Even longer ago, during a particularly strong Japanophilic phase I was going through (Kurasowa films, language classes, matcha tea with the little whisk, learning the proper way to wear a kimono) I came across the concept of Wabi-sabi.  It was like all great discoveries.  It seemed new but it just reinforced something I had decided was part of my identity anyway.

Since I was little, I loved old things.  I loved the cracked, the weathered, and the worn.  The patched jean was so much more pleasing to me than the stiff denim of the new.  Clothes that were new to me would sit in my closet to “age” until they took on my smell, relaxed their starchy posture, and felt like they belonged to me.  I preferred dishes that had been used for a long time by others and furniture that knew things.  

My father was 48 when I was born.  His friends with their lines and their graying temples were robust laughers, image-rich story tellers and could walk up and down hills with a sprightliness that I though all people of their age had.  And they were infinitely more interesting than people who had not yet LIVED.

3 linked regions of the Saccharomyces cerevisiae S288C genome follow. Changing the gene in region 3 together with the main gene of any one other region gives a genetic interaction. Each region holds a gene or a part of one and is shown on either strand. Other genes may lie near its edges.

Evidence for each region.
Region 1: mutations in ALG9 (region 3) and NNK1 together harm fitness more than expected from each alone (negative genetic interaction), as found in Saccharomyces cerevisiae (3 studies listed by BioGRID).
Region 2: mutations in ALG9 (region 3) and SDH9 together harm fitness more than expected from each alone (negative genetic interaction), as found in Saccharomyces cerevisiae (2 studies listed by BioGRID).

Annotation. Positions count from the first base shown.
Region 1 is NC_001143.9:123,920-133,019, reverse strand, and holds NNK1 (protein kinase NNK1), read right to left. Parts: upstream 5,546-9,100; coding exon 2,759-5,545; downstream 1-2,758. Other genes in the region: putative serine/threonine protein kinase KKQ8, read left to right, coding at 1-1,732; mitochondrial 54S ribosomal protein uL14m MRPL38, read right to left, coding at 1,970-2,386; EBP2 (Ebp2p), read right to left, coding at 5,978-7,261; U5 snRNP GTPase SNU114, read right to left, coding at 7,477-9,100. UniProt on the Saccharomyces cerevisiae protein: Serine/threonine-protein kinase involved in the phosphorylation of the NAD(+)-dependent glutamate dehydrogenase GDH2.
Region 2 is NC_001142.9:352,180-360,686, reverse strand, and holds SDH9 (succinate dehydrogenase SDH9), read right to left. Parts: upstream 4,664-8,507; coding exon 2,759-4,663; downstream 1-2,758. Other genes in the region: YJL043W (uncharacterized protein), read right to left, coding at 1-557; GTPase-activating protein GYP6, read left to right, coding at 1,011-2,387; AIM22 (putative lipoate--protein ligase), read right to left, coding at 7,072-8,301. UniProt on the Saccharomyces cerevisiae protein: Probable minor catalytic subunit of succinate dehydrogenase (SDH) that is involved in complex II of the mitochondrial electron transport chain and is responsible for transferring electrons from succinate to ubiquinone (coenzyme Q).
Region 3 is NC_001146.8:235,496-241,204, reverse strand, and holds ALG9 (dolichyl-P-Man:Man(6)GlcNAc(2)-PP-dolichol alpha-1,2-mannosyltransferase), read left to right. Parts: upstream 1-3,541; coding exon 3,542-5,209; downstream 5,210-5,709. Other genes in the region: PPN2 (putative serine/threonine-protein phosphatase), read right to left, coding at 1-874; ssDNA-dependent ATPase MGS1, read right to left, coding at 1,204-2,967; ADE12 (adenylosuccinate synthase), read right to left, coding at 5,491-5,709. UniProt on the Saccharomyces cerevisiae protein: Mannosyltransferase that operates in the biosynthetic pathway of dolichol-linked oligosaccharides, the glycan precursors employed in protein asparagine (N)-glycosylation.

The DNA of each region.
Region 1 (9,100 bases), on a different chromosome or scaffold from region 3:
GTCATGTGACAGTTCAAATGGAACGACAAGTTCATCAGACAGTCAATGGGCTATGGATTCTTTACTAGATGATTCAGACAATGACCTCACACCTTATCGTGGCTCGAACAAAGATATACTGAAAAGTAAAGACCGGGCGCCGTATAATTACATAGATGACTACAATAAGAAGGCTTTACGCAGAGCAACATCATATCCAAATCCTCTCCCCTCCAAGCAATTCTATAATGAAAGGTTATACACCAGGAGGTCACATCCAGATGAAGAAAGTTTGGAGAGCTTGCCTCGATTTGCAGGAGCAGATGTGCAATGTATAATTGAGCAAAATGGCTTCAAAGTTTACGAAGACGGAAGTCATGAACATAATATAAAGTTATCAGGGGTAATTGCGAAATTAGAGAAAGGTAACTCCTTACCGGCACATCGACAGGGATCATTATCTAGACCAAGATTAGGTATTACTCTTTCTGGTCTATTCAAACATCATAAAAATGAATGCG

When I was sitting in a classroom at the Southeastern Herbal conference six or seven years ago, Ryan Drum, forager, seaweed collector, white haired wild man, started his lecture with the quote above.  “Perfection is poverty.”  It got me sit ramrod straight as I had somehow lost my way.  Perfection was what I wanted so badly then.  

I had forgotten all that was truly important to me.  And, my body was suffering.  I wasn’t the one who came from a place of ill health or weight problems.  I just thought I did.  It wasn’t until I really devoted myself to perfect health and perfect body that both fell promptly to pieces.

Wabi-sabi is an acceptance and reverence for the impermanence of things, for the imperfection of things.  The hair thin fissures in a pot make it exquisite.  The fraying shoulder of the gray cardigan that I wear is what makes it special.  The new holes that need to be patched in my jeans are what make them mine.  The pot, the cardigan, the jeans…my tea cup: they are not beautiful to me in spite of these things.  They are beautiful to me BECAUSE of those things.